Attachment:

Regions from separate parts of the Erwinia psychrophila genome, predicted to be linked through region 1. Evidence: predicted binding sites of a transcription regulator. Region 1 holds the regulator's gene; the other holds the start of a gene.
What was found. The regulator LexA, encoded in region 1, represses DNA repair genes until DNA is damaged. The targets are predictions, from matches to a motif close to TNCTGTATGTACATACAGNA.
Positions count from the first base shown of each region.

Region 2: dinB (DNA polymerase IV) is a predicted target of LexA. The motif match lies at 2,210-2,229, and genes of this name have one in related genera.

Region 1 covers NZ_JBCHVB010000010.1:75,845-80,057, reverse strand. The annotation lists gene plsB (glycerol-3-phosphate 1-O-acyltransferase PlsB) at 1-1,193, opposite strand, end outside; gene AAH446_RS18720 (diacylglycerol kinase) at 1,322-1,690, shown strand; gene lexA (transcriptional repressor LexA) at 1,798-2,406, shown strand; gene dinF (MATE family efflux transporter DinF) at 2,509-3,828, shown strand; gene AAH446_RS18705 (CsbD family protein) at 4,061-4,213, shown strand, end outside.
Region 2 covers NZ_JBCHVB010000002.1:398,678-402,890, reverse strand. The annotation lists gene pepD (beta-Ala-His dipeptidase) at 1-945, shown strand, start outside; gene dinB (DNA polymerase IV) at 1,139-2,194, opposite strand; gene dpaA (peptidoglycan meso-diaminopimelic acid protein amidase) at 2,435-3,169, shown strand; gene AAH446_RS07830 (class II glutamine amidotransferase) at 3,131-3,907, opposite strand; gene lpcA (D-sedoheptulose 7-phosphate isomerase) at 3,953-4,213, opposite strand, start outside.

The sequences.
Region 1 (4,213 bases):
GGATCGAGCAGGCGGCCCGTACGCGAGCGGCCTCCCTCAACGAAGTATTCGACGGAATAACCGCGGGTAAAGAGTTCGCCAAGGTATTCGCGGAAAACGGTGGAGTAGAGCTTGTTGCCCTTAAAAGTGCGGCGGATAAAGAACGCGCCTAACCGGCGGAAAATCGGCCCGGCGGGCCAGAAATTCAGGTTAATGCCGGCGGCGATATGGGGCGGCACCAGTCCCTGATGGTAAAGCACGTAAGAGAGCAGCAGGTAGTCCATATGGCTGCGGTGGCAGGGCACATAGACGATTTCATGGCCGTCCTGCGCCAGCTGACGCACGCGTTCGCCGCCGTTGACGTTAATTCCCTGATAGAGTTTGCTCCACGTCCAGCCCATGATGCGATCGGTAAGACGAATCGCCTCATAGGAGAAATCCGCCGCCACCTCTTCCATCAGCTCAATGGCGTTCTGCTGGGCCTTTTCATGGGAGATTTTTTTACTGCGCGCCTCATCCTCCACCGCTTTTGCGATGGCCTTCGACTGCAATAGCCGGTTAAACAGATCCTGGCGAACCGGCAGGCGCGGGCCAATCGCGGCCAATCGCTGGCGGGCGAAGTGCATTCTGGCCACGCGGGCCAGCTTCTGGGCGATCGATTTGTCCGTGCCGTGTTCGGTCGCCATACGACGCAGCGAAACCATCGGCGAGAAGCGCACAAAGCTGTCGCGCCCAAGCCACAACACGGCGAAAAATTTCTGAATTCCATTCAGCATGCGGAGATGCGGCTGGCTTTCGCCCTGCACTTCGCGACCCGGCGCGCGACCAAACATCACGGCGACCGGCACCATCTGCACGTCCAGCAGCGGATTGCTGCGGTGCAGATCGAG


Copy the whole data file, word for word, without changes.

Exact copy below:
Regions from separate parts of the Erwinia psychrophila genome, predicted to be linked through region 1. Evidence: predicted binding sites of a transcription regulator. Region 1 holds the regulator's gene; the other holds the start of a gene.
What was found. The regulator LexA, encoded in region 1, represses DNA repair genes until DNA is damaged. The targets are predictions, from matches to a motif close to TNCTGTATGTACATACAGNA.
Positions count from the first base shown of each region.

Region 2: dinB (DNA polymerase IV) is a predicted target of LexA. The motif match lies at 2,210-2,229, and genes of this name have one in related genera.

Region 1 covers NZ_JBCHVB010000010.1:75,845-80,057, reverse strand. The annotation lists gene plsB (glycerol-3-phosphate 1-O-acyltransferase PlsB) at 1-1,193, opposite strand, end outside; gene AAH446_RS18720 (diacylglycerol kinase) at 1,322-1,690, shown strand; gene lexA (transcriptional repressor LexA) at 1,798-2,406, shown strand; gene dinF (MATE family efflux transporter DinF) at 2,509-3,828, shown strand; gene AAH446_RS18705 (CsbD family protein) at 4,061-4,213, shown strand, end outside.
Region 2 covers NZ_JBCHVB010000002.1:398,678-402,890, reverse strand. The annotation lists gene pepD (beta-Ala-His dipeptidase) at 1-945, shown strand, start outside; gene dinB (DNA polymerase IV) at 1,139-2,194, opposite strand; gene dpaA (peptidoglycan meso-diaminopimelic acid protein amidase) at 2,435-3,169, shown strand; gene AAH446_RS07830 (class II glutamine amidotransferase) at 3,131-3,907, opposite strand; gene lpcA (D-sedoheptulose 7-phosphate isomerase) at 3,953-4,213, opposite strand, start outside.

The sequences.
Region 1 (4,213 bases):
GGATCGAGCAGGCGGCCCGTACGCGAGCGGCCTCCCTCAACGAAGTATTCGACGGAATAACCGCGGGTAAAGAGTTCGCCAAGGTATTCGCGGAAAACGGTGGAGTAGAGCTTGTTGCCCTTAAAAGTGCGGCGGATAAAGAACGCGCCTAACCGGCGGAAAATCGGCCCGGCGGGCCAGAAATTCAGGTTAATGCCGGCGGCGATATGGGGCGGCACCAGTCCCTGATGGTAAAGCACGTAAGAGAGCAGCAGGTAGTCCATATGGCTGCGGTGGCAGGGCACATAGACGATTTCATGGCCGTCCTGCGCCAGCTGACGCACGCGTTCGCCGCCGTTGACGTTAATTCCCTGATAGAGTTTGCTCCACGTCCAGCCCATGATGCGATCGGTAAGACGAATCGCCTCATAGGAGAAATCCGCCGCCACCTCTTCCATCAGCTCAATGGCGTTCTGCTGGGCCTTTTCATGGGAGATTTTTTTACTGCGCGCCTCATCCTCCACCGCTTTTGCGATGGCCTTCGACTGCAATAGCCGGTTAAACAGATCCTGGCGAACCGGCAGGCGCGGGCCAATCGCGGCCAATCGCTGGCGGGCGAAGTGCATTCTGGCCACGCGGGCCAGCTTCTGGGCGATCGATTTGTCCGTGCCGTGTTCGGTCGCCATACGACGCAGCGAAACCATCGGCGAGAAGCGCACAAAGCTGTCGCGCCCAAGCCACAACACGGCGAAAAATTTCTGAATTCCATTCAGCATGCGGAGATGCGGCTGGCTTTCGCCCTGCACTTCGCGACCCGGCGCGCGACCAAACATCACGGCGACCGGCACCATCTGCACGTCCAGCAGCGGATTGCTGCGGTGCAGATCGAG